The good news is Bald Eagles seem almost common now. I believe that on any given day I could find one within a half hour of my home if I set out to do so. Within the past couple of years I had six circling over my house as they moved slowly from west to east. A few years back I missed by a day or two  a congregation of close to a hundred at Nisqually National Wildlife Refuge.

This success story points out why government needs to keep a firm hand on what businesses can and cannot do. Had DDT been left on the market, we would likely see no Bald Eagles in the continental U.S. They would likely be restricted to northern Canada and Alaska. But that’s not all. Peregrine Falcons, Brown Pelicans, and Ospreys may have disappeared from the contiguous states as well. And California Condors, to this day struggling to rebuild a viable population, may have vanished from the face of the Earth.

The Bald Eagle is now a symbol of hope.

 


It’s true: You can’t go home again

From the time I was age nine my family made our home on Mercer Island, Washington. When we moved there in the sixties it was a lot like many small towns in America, except the average income put most residents in the upper-middle class.

As long as I can remember, Mercer Island had a certain reputation in nearby communities. We were the rich people. It followed me through school and even into adulthood. I’ll never forget being told by an opponent in a pick-up basketball game in college that my home town was “bush league” because “nothin’ but a bunch of rich people live there.”

As prejudiced treatment goes, it could have been worse.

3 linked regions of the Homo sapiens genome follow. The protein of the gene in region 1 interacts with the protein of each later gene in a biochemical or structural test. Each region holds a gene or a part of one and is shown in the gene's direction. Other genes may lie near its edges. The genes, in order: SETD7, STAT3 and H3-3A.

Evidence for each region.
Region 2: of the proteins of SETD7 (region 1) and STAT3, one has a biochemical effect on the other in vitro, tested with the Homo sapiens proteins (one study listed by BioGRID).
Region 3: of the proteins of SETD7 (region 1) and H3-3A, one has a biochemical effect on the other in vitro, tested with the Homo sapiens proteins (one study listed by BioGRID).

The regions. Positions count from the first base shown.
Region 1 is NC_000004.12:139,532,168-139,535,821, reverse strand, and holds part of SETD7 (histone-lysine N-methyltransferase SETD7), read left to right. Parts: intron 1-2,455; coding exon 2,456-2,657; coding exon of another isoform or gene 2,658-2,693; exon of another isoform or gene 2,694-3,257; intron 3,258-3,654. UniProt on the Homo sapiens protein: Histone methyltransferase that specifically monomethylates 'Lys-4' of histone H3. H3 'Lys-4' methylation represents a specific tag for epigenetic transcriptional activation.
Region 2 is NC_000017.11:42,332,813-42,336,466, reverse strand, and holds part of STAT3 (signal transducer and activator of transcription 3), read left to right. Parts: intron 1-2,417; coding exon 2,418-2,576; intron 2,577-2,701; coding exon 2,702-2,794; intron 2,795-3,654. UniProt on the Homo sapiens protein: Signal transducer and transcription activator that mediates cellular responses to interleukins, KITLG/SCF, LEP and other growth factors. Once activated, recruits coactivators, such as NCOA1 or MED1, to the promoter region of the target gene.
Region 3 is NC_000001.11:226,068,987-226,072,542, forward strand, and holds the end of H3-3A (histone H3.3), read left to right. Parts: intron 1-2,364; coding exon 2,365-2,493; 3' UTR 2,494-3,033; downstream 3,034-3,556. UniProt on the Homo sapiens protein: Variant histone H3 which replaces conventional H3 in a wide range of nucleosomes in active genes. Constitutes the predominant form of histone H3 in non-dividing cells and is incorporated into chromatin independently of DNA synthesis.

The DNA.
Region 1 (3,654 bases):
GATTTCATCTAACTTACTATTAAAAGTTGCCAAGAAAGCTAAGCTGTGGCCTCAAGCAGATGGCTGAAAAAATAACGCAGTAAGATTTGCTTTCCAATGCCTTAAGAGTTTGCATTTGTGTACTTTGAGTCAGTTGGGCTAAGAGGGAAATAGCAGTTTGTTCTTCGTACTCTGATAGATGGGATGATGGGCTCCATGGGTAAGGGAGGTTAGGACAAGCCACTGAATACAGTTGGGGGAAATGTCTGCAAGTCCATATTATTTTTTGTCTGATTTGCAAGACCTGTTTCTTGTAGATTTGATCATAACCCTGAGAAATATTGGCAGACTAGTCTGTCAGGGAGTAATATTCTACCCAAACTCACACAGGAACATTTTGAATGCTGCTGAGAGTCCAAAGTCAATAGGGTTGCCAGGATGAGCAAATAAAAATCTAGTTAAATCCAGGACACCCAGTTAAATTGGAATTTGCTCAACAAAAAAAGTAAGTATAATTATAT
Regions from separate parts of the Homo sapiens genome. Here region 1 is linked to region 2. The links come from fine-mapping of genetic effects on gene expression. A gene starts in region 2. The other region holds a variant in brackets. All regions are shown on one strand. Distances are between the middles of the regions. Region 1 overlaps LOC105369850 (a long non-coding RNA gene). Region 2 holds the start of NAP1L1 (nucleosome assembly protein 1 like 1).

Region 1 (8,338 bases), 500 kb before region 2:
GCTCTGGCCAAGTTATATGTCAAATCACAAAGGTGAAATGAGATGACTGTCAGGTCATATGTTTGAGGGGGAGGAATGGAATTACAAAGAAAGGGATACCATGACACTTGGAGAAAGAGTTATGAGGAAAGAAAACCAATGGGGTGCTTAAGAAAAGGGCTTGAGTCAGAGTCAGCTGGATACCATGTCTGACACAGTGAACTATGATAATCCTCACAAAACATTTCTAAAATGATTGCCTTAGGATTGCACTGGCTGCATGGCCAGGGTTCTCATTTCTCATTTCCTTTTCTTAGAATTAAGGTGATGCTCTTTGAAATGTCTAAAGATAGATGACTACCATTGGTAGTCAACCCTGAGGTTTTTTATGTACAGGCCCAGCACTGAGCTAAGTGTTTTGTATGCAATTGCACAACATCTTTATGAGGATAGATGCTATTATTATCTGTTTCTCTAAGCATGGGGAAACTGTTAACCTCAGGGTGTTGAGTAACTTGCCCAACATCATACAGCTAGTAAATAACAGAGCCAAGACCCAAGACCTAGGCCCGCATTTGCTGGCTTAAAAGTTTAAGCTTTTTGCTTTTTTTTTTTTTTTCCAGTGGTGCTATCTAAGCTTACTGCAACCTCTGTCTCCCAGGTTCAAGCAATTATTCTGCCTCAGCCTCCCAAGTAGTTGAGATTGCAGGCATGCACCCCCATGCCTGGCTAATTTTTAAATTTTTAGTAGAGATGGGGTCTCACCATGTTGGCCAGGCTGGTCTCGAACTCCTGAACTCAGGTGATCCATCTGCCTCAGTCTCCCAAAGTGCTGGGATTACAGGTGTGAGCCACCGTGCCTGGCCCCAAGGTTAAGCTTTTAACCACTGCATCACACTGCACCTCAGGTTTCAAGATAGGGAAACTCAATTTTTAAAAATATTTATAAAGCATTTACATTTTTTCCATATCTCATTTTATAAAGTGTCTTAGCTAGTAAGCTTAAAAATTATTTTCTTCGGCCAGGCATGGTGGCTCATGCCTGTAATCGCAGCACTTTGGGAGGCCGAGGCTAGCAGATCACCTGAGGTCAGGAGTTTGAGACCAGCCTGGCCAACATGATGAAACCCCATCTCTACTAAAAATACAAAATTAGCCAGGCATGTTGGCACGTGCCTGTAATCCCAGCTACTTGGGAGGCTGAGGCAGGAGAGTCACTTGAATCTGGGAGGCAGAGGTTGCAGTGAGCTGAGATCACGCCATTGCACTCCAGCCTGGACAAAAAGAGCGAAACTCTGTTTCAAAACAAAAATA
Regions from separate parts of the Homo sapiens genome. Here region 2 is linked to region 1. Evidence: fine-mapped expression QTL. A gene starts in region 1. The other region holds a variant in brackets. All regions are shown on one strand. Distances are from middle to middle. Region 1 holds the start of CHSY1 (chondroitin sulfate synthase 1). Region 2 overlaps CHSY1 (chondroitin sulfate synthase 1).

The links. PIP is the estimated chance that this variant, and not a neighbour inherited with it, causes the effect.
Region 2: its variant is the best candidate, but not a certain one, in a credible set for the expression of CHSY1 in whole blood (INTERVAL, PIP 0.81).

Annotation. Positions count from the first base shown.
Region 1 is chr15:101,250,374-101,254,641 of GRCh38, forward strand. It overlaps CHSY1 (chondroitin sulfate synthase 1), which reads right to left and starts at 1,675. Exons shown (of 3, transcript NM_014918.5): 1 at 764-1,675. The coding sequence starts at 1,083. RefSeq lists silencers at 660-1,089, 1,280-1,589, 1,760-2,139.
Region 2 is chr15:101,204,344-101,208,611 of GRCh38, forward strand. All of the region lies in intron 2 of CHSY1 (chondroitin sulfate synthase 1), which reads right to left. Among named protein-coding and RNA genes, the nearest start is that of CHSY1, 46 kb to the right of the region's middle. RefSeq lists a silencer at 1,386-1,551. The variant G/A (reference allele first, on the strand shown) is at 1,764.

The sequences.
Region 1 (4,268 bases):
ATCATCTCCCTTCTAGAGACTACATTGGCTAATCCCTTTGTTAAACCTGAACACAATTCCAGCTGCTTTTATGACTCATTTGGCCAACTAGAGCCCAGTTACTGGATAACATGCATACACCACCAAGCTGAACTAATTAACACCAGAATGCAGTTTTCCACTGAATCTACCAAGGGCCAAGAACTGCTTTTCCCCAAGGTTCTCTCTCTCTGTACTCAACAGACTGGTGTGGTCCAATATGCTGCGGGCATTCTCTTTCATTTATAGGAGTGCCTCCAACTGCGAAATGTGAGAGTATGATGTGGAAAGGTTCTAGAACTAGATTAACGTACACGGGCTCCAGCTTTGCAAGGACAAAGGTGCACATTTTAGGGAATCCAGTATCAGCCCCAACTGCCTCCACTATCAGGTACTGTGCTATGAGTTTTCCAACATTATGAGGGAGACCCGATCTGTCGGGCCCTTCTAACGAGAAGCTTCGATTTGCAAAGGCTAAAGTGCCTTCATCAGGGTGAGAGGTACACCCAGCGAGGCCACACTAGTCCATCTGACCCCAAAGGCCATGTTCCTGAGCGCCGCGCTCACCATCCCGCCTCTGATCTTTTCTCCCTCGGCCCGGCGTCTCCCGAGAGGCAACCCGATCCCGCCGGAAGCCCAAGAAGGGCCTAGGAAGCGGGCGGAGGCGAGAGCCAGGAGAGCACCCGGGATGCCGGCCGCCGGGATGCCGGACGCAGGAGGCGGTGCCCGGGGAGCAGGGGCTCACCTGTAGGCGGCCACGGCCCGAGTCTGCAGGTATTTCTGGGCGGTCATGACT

Today I spent some time returning to my upper-middle class roots. I was meeting my friend Lee for breakfast in Seattle, and I had some extra time. So I hopped off I-90 and drove around for awhile. Driving through downtown Mercer Island I was reminded how much it doesn’t look like the place where I grew up.

Two story buildings were almost unheard of in the retail core through the 1980s. Now there are whole blocks of five story condo/apartment/retail development along the freeway frontage, extending a block or two to the south.

I drove through the old neighborhood, and the old homestead and the houses immediately adjacent to it are essentially unchanged. But the childhood homes of two of my oldest friends, including my breakfast companion,  have been demolished and replaced with large luxury homes. I knew this was the case, but it is still disorienting.

Front of my childhood home in the 1970s.

Sometime in the late 1980s I read an article about the Mercer Island real estate market. The realtor being interviewed was very critical of the homes there, calling them mostly old vacation homes and “daylight ramblers.” She discussed how the market demanded better properties for such a prime location.

I grew up in one of those daylight ramblers. Her words stung.

For the unfamiliar, a daylight rambler is a one-story with a basement built into a hillside. The downhill side of the basement appears like the bottom story of a two story house with windows, doors, etc.

Upstairs was a large living room with vaulted ceiling, large fireplace, and expansive picture windows with a sweeping view of Lake Washington, Seattle, the Olympic Mountains, and the I-90 bridge. From the street you wouldn’t expect so much from a very humble looking home. I was lucky to live there.

With my parents long gone, I have no connection to the house. Ultimately, I expect it will go the way of many of the older houses on the island, which is a shame. No, it isn’t a “great” house, but it is a home with a history for my family, the Toda family before us, and those who have lived there since.

What is it that drives people to build ever larger and more luxurious homes? I can understand it when the space is truly necessary. I don’t understand it so much when it is simply driven by money.

Sunset, August 6, 1978. Venus is visible on the left edge of the photo.